Differentiating instruction to accommodate the different ways that students learn is hugely supported by sound learning theory and multiple bodies of research. The approach is one that advocates actively and intentionally planning for student differences in classrooms and is rooted in theories that support teaching in ways that are compatible with how the brain learns. Bloom’s Taxonomy, Howard Gardener’s Theory of Multiple Intelligence, learning modality research and theories that support an anti-bias curriculum all sit squarely at the foundation of this teaching philosophy. Educational Leadership, an ASCD publication, provides a review of the research on Differentiated Instruction. It summarizes the various practices that validate differentiation to include promoting student engagement and motivation, responding to learning styles, grouping students for instruction and teaching to the student’s zone of proximal development. These are just some of the strategies that will be addressed in this session that across the literature, undergird support for differentiated instruction practices. (Education Leadership Feb. 2010, Vol.67. No 5: Meeting Students Where They Are)

Format

Individual Presentation

Biographical Sketch

Cheryl Smith Turner is a seasoned teacher trainer who brings passion, professionalism and more than 35 years of experience in the field of education to each and every presentation she does. Cheryl possesses a training style that integrates her ability to read and connect with an audience with humor and “hands-on/minds-on” learning. As an Asst. Project Director and Lead Trainer for the Georgia State University Best Practices Training Initiative, Cheryl worked collaboratively with the Georgia Department of Early Care and Learning (Bright from the Start) in developing and providing professional development for Georgia Pre-K teachers, site directors and other education practitioners. She conducted professional development workshops and one to two-day trainings on a variety of topics and areas of content, to include classroom management, social-emotional development, language and literacy development, critical thinking skills and play based learning. Currently, Cheryl is a nationally certified trainer for classroom management trainer and differentiated instruction as well as a state approved trainer for Strengthening Families Georgia. Additionally, Cheryl is CEO/president of her own educational consulting company.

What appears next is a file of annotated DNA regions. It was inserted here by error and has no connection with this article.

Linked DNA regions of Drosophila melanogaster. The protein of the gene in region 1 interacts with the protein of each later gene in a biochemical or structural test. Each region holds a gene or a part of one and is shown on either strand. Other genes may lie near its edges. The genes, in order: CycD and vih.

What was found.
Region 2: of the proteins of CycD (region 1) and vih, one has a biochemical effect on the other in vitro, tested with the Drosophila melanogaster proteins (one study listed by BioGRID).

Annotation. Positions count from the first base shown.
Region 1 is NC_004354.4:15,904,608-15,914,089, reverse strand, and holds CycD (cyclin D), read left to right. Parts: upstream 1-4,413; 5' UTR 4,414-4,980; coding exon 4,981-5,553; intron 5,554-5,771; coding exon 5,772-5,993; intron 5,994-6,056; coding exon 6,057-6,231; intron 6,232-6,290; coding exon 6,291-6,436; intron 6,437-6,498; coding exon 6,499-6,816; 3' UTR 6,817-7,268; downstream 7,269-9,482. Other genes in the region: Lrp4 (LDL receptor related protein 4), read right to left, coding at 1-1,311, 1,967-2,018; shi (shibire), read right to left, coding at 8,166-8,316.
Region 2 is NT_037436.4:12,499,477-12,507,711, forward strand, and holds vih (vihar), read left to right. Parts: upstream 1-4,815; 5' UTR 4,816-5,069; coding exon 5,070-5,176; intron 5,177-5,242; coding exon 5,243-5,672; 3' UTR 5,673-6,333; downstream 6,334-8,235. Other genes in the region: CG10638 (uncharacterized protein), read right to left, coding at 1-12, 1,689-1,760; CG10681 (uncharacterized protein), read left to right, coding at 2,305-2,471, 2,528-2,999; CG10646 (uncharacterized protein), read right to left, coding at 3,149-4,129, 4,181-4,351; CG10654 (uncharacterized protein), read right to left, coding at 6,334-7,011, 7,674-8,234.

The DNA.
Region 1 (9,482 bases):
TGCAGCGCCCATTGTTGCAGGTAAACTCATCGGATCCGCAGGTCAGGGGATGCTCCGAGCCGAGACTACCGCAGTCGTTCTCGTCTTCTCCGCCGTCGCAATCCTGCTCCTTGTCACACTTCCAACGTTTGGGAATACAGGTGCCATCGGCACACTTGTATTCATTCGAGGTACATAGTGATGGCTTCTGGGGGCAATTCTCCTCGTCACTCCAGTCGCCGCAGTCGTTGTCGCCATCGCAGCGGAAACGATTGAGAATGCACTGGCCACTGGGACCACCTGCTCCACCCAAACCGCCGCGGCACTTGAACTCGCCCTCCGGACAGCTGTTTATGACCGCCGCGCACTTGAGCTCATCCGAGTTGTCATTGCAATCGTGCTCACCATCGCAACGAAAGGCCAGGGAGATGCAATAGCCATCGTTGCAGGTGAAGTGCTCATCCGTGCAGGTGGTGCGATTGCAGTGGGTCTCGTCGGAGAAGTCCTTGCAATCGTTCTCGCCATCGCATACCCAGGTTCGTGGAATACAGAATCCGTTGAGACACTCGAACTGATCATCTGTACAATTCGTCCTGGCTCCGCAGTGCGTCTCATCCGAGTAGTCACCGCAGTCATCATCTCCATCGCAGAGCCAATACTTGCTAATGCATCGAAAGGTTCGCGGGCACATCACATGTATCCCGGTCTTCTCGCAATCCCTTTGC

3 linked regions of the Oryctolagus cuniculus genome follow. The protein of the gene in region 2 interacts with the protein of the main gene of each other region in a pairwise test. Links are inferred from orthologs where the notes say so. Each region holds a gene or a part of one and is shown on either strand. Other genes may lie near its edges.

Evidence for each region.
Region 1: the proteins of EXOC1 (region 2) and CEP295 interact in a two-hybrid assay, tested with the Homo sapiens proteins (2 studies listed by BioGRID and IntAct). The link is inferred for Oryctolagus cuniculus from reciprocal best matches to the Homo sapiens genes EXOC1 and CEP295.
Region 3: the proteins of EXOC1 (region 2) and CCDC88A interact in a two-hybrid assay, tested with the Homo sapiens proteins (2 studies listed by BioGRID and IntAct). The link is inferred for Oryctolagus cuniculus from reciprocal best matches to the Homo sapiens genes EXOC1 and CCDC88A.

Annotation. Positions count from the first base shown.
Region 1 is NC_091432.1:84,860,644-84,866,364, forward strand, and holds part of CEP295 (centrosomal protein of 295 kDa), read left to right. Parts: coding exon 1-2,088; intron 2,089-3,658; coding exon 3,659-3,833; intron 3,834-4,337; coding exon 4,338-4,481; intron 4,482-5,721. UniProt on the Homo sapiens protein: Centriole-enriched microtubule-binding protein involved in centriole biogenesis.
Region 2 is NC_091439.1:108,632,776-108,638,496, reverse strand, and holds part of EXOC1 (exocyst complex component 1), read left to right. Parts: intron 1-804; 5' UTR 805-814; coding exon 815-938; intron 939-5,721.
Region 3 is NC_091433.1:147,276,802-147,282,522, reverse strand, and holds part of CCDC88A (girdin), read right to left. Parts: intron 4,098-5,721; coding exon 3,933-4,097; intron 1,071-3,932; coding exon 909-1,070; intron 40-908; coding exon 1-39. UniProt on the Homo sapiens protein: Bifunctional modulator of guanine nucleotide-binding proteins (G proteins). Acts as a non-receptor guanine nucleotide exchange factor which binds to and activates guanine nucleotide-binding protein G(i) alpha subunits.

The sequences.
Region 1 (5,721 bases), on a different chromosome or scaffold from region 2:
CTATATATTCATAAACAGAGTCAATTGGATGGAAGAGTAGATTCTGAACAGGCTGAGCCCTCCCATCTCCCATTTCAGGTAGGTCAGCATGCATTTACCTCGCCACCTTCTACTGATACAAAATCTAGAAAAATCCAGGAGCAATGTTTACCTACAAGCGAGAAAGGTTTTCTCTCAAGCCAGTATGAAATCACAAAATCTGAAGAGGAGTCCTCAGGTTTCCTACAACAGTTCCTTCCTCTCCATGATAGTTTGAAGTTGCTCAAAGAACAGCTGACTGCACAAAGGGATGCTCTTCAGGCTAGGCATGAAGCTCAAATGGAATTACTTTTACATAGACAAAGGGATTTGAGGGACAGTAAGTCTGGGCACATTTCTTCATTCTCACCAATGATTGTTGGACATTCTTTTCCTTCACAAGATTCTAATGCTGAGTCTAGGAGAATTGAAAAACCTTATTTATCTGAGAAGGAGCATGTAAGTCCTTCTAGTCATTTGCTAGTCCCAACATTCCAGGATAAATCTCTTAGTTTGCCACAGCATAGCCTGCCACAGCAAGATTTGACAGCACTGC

Keyword Descriptors

Differentiated Instruction, Brain-based Instruction; Achievement, Instructional Strategies

Presentation Year

2015

Start Date

3-3-2015 1:00 PM

End Date

3-3-2015 2:15 PM

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Mar 3rd, 1:00 PM Mar 3rd, 2:15 PM

Making The Connection With Disconnected Learners: Strategies for Differentiating Instruction

Scarbrough 3

Differentiating instruction is the bridge we build between pre-determined curriculum standards and the unique needs of the diverse learners we teach. K-12 participants will examine effective ways to increase learning relevancy and promote learner connectedness despite wide achievement gaps existing within our schools. Targeted differentiation provides a key tool for increasing student performance and narrowing that gap.